UPDATE 6:05 p.m. EDT: Lucy Nashed, Perry's press secretary, released the following statement about the audit:

"The Texas Enterprise Fund is a critical deal-closing tool that has helped attract businesses to Texas that have in turn created thousands of jobs and billions of dollars in capital investment, and the Legislature has continued to recognize its value by reauthorizing it every session since it was created. This audit confirms that funds awarded through the program have been allocated in accordance with state law. Administrative processes and procedures are regularly reviewed and updated as necessary to ensure effective, efficient and responsible distribution and oversight of all TEF awards."


Original story:

Texas Gov. Rick Perry doled out $220 million from a state job fund to recipients who didn’t submit an application or promise to use the money to create jobs as required by law, a state audit found Thursday. Texas State Auditor John Keel suggested Perry’s office “should strengthen its control structure for its administration” of the fund in light of the report.

“The absence of an adequate control structure impaired the [governor’s] office's ability to consistently administer the awarding, award agreement establishment, monitoring and award agreement termination, and reporting functions for the Texas Enterprise Fund,” Keel wrote. The audit, which came about as a result of legislation sponsored by Wendy Davis, a Texas state senator and Democratic gubernatorial candidate, covered a 10-year period from September 2003 to August 2013.

“Recipients of Texas Enterprise Fund awards reported that they had created 48,317 direct jobs as of December 31, 2012. However, as a result of the control weaknesses identified during this audit, it was not always possible to determine whether award decisions were supported, or to determine the number of jobs that recipients of awards from the Texas Enterprise Fund have created,” Keel said.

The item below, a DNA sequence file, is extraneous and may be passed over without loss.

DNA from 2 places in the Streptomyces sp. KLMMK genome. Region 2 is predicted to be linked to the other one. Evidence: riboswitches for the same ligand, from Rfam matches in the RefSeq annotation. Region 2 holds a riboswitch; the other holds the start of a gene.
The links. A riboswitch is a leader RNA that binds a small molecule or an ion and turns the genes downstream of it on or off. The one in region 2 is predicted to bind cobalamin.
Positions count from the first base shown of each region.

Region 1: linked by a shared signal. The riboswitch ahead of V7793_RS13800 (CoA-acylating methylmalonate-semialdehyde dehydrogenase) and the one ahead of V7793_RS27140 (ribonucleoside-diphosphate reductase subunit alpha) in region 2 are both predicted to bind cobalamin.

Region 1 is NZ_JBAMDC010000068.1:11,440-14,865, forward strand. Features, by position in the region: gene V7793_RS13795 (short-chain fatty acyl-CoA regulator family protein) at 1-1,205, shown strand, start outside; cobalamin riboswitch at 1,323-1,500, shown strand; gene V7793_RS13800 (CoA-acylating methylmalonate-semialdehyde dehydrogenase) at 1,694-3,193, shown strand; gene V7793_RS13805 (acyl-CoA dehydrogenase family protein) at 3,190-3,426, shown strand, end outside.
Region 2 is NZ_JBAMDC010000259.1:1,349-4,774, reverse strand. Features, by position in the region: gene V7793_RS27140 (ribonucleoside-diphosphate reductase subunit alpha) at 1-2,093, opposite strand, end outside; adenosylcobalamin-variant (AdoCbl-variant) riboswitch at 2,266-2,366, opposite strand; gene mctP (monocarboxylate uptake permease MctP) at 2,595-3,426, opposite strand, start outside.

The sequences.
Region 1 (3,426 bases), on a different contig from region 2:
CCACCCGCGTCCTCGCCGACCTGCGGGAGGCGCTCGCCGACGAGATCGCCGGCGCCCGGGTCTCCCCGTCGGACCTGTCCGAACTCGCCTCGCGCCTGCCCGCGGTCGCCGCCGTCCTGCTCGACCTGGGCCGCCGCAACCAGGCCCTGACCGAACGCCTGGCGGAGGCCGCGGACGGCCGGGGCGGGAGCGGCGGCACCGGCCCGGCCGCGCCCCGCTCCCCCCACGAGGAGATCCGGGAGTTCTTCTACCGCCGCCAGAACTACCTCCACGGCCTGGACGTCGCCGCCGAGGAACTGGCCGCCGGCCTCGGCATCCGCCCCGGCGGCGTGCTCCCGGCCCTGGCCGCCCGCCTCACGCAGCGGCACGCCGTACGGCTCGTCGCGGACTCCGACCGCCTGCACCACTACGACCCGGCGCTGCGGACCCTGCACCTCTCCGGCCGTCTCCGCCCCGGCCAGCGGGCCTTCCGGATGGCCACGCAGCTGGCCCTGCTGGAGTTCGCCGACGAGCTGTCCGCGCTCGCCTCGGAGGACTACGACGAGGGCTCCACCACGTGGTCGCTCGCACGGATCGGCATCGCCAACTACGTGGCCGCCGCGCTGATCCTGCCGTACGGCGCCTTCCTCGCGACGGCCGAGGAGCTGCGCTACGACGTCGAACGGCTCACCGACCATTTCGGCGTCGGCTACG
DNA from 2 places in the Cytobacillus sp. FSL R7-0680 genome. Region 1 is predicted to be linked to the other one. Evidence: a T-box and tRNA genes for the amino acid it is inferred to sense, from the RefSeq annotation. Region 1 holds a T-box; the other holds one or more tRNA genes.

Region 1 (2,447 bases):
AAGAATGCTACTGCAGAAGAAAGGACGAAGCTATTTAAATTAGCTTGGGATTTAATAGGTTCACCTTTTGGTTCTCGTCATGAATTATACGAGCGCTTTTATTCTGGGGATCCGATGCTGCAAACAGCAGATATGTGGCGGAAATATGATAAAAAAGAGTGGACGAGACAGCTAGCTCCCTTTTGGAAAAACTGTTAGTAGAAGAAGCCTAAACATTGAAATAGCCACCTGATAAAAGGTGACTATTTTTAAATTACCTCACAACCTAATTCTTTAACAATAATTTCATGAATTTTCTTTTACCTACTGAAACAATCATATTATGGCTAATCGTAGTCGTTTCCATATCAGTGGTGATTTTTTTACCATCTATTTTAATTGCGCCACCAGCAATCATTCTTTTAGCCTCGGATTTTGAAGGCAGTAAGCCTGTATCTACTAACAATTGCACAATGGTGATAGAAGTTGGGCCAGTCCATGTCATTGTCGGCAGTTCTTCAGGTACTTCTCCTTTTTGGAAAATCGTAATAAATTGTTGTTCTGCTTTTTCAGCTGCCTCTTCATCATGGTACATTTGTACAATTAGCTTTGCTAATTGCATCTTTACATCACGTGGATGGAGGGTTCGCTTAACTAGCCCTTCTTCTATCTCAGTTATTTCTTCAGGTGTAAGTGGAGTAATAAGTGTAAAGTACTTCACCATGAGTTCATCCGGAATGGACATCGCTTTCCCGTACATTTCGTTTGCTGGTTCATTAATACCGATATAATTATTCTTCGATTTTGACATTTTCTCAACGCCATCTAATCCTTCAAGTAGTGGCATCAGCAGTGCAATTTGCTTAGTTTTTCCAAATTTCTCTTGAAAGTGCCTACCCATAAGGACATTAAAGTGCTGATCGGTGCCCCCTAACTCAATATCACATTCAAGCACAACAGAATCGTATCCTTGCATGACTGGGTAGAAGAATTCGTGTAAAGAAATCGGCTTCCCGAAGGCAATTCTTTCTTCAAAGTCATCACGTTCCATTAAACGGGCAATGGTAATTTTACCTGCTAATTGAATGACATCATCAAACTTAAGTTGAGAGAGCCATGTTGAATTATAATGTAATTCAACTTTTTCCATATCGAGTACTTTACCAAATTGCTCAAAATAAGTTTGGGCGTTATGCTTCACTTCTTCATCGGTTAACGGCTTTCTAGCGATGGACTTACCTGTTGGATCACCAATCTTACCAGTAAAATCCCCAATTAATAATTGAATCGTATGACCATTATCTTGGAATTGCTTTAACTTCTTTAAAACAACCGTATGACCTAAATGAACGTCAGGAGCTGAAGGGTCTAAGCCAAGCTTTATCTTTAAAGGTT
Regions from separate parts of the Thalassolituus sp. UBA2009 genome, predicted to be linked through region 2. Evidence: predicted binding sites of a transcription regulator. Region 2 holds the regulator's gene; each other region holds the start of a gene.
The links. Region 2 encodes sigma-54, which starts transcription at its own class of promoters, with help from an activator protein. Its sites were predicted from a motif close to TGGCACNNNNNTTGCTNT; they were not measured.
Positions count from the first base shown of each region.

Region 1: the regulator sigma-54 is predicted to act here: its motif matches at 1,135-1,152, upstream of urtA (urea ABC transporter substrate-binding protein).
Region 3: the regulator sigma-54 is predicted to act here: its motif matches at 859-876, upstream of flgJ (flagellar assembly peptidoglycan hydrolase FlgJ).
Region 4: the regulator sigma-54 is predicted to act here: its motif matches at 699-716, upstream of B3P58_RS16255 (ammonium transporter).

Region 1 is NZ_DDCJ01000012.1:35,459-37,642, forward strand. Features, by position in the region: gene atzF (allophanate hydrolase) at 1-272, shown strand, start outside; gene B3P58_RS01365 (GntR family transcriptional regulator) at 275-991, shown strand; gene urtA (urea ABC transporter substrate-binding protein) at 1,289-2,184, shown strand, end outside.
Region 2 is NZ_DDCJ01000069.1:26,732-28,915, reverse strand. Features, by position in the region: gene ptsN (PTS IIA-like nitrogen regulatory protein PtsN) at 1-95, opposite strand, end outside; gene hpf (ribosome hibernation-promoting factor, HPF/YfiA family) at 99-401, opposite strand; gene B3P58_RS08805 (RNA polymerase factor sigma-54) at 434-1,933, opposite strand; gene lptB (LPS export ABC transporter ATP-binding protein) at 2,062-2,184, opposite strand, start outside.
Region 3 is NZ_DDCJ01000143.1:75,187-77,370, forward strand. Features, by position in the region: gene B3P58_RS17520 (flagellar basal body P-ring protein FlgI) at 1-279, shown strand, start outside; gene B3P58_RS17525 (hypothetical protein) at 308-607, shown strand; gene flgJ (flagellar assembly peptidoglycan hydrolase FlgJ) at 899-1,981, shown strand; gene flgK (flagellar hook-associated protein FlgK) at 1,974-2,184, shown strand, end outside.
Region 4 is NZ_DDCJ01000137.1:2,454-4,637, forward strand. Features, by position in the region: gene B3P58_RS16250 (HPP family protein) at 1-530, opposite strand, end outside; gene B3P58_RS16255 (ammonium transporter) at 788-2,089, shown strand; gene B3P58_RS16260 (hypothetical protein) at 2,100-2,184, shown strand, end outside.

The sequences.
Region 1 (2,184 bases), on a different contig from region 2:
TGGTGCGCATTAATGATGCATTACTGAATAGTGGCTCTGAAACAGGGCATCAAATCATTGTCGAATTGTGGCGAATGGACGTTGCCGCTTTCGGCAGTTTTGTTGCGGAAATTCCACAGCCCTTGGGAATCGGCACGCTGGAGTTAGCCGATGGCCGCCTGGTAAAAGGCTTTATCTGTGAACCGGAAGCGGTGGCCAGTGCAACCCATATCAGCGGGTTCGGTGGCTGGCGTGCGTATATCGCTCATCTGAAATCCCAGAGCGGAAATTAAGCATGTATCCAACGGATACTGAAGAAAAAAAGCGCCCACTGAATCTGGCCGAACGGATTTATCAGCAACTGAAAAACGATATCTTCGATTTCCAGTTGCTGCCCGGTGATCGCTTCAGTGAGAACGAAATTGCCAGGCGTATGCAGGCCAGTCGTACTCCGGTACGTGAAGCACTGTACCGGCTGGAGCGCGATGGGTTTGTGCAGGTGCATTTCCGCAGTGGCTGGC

The fund was supposed to give money to job creators who were in competition with another entity from outside the state. Its purpose was to incentivize companies considering leaving Texas to remain in the state.

“However, auditors were unable to verify applicants' assertions regarding competition outside of Texas because sufficient information to perform that verification was not usually available,” Keel said.

More than $500 million was distributed to job creators through the fund, which has come under criticism as being a vehicle for Perry to reward projects he favored. However, Keel said the fund has already taken his office’s recommendations into account.

“While there were control weaknesses in the Office of the Governor's  administration of the Texas Enterprise Fund from September 2003 through August 2013 (the scope of this audit), the Office made all disbursements auditors tested after the effective dates of the associated Texas Enterprise Fund award agreements,” he said. “ In addition, it safeguarded state resources by ensuring that it disbursed funds only to recipients with award agreements.”

The audit was released a month after Perry was indicted on abuse of power charges stemming from threat to withhold funds from Texas' Public Integrity Unit if Travis County District Attorney Rosemary Lehmberg didn't resign from her post after the Democrat was convicted of drunk driving charges. Perry has denied the charges, and has even fundraised off of the legal matter.